Full disclosure: my son Dan Brioux is among the executive producers of the documentary series I’m about to recommend. It’s called Good People and it starts streaming Friday on CBC Gem.

Don’t watch it because Dan had anything to do with it, or because, as his father, I am damn proud of him. Watch it because, if we ever needed a series called Good People, it is right now.

Host Mark Sakamoto is the driving force behind the series. Soft spoken and passionate, the award-winning author looks like he fronts a Cat Stevens cover band. There’s a hint of the ’60s about him, that he’s trying to get us aboard the Peace Train. To push the Cat Stevens analogy perhaps a stop too far, Sakamoto has been on the edge of darkness, but he sees a way to take us home again.

This author, lawyer and social and political activist, originally from Medicine Hat, Alberta, took his idea for a series to Vice. He wanted to celebrate ordinary heroes, people who have seen and lived the grim realities of poverty, gun crime, drug abuse and despair, but still saw a way to change things for the better.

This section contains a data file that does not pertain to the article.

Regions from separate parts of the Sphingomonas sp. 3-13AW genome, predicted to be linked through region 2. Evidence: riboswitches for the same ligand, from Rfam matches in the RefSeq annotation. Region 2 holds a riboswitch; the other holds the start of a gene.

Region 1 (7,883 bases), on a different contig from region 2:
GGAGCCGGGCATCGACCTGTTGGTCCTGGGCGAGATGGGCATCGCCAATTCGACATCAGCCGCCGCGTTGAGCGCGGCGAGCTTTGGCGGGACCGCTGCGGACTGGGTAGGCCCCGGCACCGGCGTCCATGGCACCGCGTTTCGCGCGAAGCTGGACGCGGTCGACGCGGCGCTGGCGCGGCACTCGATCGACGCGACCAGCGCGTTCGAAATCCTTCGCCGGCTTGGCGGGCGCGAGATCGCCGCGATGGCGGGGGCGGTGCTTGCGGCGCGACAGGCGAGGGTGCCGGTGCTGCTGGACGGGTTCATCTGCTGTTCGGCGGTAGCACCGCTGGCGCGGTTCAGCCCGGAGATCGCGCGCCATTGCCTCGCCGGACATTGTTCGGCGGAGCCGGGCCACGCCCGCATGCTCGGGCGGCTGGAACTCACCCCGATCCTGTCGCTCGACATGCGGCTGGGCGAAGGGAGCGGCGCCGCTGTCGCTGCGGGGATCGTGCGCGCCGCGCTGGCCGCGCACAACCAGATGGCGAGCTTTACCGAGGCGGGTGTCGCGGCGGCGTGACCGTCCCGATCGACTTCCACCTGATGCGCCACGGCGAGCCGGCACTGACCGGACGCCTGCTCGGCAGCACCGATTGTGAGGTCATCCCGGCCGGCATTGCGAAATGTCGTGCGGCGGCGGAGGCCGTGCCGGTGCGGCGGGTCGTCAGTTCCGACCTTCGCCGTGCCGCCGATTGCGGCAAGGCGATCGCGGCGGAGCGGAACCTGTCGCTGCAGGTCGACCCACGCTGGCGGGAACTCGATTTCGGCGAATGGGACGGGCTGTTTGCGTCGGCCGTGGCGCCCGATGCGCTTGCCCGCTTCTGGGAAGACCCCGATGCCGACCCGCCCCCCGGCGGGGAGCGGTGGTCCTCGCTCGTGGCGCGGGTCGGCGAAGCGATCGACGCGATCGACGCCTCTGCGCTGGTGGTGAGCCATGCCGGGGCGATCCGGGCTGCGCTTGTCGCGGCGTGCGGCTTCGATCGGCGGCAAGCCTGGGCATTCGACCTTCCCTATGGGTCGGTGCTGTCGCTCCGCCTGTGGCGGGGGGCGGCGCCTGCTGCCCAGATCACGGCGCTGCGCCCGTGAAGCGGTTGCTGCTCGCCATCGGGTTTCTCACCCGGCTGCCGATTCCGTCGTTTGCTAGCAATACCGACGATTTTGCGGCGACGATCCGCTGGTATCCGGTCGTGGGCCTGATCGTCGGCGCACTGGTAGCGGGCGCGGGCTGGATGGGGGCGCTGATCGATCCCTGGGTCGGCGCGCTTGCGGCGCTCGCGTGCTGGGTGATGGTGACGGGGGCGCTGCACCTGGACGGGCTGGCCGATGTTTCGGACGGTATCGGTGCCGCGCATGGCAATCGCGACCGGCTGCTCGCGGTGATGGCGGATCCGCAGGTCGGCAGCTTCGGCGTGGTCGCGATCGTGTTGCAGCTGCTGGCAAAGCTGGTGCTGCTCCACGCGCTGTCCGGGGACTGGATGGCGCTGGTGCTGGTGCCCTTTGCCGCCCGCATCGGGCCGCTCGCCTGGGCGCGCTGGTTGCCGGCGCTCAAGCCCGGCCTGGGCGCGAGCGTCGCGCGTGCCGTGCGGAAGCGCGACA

Sakamoto teamed up with Rick Mercer Report producer/directors Nik Sexton and Tom Stanley. They took their series idea to Vice, where Dan was working in program development. A question was raised at that very first meeting: Is it possible to be earnest and not be corny? Dan heard that and thought, “I’m in.”

It wasn’t until the series was sold to CBC Gem, however, that two episodes turned into five. Friday’s first episode deals with homelessness, a subject Sakamoto knows too well. He shares the story of his mother, for whom, sadly, there was no happy ending. He returns to Medicine Hat and with great reluctance visits the seedy, downtown hotel where she lived out her days, alone in a sketchy little room in a cellar below a bar. It is a place of utter despair. It is heartbreaking.